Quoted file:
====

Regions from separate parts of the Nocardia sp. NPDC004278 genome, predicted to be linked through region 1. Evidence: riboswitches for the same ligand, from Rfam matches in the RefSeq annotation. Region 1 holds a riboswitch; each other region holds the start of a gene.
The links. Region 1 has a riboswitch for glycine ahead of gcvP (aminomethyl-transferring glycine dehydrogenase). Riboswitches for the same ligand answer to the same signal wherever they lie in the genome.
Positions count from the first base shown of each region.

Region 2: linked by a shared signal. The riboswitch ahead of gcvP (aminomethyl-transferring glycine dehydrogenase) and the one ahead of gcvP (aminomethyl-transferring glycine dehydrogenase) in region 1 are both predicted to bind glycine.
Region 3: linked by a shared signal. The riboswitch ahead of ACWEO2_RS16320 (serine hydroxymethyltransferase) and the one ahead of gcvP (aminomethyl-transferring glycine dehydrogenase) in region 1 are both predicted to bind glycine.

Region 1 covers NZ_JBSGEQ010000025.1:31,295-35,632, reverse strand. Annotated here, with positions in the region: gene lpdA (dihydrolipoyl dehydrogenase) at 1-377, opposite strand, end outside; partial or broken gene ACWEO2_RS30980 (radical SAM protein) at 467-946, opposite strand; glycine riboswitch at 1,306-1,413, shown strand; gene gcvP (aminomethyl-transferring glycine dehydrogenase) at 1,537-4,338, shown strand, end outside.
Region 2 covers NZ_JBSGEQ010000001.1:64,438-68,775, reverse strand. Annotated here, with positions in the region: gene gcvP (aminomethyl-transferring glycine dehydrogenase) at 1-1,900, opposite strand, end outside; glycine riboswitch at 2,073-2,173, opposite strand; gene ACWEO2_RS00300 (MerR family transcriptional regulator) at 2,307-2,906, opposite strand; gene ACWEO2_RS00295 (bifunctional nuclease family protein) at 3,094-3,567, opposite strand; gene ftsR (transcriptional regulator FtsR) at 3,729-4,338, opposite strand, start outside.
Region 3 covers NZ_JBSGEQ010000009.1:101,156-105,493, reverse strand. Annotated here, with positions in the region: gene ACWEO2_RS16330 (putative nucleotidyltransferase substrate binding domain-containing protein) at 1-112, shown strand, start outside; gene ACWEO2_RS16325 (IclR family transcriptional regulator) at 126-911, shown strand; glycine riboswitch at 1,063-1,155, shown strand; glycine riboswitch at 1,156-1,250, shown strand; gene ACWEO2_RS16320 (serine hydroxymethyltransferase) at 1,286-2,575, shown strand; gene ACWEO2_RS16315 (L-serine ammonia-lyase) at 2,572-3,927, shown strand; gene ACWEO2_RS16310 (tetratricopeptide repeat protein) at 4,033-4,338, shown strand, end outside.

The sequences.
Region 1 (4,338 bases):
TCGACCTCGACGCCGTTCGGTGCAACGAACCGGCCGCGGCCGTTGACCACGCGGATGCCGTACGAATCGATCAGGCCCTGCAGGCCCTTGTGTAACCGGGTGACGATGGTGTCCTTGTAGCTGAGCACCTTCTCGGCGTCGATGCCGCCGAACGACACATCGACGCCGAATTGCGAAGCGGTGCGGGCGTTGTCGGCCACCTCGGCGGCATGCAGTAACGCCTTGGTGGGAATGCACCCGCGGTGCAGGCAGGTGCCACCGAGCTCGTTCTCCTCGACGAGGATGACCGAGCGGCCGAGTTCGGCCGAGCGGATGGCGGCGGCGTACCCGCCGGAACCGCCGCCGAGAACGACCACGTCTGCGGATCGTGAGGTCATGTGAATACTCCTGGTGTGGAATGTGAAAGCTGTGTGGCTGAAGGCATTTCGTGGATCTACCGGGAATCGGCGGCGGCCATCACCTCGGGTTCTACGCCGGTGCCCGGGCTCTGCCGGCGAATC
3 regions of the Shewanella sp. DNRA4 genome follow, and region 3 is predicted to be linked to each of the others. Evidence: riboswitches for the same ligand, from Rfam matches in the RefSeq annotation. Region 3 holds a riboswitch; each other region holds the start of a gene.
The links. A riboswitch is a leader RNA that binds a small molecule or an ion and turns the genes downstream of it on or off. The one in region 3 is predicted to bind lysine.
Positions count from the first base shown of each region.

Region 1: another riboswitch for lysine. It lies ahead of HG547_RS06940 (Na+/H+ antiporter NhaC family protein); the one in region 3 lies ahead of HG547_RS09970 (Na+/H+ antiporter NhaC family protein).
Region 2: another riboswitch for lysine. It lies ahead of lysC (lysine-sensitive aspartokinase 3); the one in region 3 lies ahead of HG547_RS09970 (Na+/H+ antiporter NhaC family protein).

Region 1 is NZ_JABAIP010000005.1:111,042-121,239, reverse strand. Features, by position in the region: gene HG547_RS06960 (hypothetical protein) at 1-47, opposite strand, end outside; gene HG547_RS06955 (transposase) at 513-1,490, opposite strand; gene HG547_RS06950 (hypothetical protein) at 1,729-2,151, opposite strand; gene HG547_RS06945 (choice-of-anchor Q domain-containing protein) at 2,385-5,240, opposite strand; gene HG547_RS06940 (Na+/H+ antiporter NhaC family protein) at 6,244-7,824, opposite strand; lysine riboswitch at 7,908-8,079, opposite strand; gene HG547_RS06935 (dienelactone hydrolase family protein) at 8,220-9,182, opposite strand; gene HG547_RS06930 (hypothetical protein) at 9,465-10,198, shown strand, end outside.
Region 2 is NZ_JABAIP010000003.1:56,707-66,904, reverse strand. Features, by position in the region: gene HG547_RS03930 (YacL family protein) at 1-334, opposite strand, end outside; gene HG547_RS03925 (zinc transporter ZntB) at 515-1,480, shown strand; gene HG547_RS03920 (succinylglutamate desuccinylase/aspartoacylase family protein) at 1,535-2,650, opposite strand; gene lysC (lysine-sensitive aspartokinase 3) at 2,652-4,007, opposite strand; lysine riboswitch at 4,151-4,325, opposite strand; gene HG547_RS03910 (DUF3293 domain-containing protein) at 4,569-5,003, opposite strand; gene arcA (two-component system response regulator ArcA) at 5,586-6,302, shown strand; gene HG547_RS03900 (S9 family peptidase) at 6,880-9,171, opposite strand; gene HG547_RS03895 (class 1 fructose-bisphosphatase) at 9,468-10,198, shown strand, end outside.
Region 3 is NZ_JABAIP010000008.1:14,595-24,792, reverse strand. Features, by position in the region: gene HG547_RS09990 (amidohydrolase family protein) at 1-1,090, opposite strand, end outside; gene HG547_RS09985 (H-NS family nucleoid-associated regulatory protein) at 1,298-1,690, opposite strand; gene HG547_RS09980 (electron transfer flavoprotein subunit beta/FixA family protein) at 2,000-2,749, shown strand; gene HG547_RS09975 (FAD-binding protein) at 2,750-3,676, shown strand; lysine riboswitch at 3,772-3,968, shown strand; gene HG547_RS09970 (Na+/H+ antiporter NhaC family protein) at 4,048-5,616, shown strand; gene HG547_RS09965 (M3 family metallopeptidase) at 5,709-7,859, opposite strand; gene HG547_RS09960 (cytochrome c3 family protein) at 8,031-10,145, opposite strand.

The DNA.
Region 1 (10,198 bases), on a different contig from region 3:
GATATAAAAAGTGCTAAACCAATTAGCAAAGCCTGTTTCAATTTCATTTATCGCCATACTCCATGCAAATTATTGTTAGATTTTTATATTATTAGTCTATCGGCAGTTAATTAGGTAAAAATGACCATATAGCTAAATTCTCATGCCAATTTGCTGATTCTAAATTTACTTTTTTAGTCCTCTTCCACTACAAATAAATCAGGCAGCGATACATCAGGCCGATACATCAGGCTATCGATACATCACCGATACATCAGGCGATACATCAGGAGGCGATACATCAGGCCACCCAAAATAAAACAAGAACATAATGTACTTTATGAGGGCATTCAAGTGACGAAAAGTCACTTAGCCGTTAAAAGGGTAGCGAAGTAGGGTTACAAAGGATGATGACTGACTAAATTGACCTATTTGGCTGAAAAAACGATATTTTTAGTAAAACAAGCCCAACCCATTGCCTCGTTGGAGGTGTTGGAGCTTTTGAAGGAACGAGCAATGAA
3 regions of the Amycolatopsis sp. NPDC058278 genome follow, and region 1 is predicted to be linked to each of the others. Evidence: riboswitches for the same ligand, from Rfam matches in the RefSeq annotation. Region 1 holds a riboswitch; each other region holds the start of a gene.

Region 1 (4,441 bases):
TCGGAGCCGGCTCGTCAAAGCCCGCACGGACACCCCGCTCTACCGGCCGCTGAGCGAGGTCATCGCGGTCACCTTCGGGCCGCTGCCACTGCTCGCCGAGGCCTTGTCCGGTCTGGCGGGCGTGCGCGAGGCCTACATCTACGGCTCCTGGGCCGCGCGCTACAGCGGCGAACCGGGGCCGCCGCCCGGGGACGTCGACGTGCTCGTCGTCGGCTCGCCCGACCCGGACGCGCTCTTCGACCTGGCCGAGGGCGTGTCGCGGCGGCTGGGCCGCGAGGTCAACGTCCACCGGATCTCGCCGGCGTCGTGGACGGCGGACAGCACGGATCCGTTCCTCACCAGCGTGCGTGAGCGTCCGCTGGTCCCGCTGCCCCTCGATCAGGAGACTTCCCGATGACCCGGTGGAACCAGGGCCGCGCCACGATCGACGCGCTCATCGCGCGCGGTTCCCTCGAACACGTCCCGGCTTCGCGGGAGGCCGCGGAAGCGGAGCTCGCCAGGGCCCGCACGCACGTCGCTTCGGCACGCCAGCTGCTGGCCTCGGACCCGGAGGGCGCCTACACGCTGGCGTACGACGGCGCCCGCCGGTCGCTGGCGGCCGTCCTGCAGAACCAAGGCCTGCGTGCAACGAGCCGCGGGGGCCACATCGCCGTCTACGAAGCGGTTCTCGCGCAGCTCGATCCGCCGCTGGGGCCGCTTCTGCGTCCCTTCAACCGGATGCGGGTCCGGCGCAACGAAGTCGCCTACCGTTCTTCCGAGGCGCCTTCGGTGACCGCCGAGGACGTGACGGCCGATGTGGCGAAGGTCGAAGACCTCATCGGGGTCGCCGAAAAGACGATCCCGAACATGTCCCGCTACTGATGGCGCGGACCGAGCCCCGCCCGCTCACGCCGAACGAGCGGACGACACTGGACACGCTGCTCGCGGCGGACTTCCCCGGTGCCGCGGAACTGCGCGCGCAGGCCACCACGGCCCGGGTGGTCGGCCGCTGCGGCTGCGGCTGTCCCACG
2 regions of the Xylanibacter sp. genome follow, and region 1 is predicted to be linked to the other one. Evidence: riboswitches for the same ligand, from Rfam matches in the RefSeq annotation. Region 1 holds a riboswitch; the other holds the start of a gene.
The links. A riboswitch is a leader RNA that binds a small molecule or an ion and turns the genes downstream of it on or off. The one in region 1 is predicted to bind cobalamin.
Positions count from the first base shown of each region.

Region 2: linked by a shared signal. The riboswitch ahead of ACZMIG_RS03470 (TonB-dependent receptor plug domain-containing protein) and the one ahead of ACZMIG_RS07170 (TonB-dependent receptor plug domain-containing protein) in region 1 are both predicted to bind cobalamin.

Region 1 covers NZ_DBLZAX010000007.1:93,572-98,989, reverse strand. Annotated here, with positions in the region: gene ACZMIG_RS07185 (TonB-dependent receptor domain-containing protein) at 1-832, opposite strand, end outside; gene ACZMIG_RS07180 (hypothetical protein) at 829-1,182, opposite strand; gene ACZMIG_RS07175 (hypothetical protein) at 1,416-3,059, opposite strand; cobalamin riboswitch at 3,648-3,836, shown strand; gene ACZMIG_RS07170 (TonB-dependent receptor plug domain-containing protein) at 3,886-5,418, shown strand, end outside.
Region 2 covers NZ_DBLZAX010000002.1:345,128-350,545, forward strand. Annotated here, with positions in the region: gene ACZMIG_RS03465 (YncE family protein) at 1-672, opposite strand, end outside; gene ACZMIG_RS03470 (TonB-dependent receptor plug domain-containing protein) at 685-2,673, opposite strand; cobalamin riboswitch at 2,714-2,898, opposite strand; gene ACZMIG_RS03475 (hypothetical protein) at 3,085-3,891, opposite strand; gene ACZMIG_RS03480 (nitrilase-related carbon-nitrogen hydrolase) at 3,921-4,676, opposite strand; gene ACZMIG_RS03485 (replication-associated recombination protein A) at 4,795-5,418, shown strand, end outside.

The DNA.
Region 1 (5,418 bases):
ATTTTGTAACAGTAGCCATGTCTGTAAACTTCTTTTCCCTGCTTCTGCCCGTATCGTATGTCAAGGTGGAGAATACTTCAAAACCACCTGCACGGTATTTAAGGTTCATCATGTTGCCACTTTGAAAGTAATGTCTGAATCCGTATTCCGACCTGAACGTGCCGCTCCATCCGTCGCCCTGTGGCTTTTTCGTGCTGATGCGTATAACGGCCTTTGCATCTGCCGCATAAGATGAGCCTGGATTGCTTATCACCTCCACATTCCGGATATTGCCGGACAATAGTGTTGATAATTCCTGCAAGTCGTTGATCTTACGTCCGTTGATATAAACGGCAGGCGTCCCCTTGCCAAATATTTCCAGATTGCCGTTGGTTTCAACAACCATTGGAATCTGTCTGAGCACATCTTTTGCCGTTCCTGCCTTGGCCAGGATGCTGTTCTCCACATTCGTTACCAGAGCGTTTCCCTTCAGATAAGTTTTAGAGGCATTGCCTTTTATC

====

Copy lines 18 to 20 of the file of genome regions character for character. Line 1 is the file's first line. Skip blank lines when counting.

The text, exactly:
Region 2 is NZ_JABAIP010000003.1:56,707-66,904, reverse strand. Features, by position in the region: gene HG547_RS03930 (YacL family protein) at 1-334, opposite strand, end outside; gene HG547_RS03925 (zinc transporter ZntB) at 515-1,480, shown strand; gene HG547_RS03920 (succinylglutamate desuccinylase/aspartoacylase family protein) at 1,535-2,650, opposite strand; gene lysC (lysine-sensitive aspartokinase 3) at 2,652-4,007, opposite strand; lysine riboswitch at 4,151-4,325, opposite strand; gene HG547_RS03910 (DUF3293 domain-containing protein) at 4,569-5,003, opposite strand; gene arcA (two-component system response regulator ArcA) at 5,586-6,302, shown strand; gene HG547_RS03900 (S9 family peptidase) at 6,880-9,171, opposite strand; gene HG547_RS03895 (class 1 fructose-bisphosphatase) at 9,468-10,198, shown strand, end outside.
Region 3 is NZ_JABAIP010000008.1:14,595-24,792, reverse strand. Features, by position in the region: gene HG547_RS09990 (amidohydrolase family protein) at 1-1,090, opposite strand, end outside; gene HG547_RS09985 (H-NS family nucleoid-associated regulatory protein) at 1,298-1,690, opposite strand; gene HG547_RS09980 (electron transfer flavoprotein subunit beta/FixA family protein) at 2,000-2,749, shown strand; gene HG547_RS09975 (FAD-binding protein) at 2,750-3,676, shown strand; lysine riboswitch at 3,772-3,968, shown strand; gene HG547_RS09970 (Na+/H+ antiporter NhaC family protein) at 4,048-5,616, shown strand; gene HG547_RS09965 (M3 family metallopeptidase) at 5,709-7,859, opposite strand; gene HG547_RS09960 (cytochrome c3 family protein) at 8,031-10,145, opposite strand.

The DNA.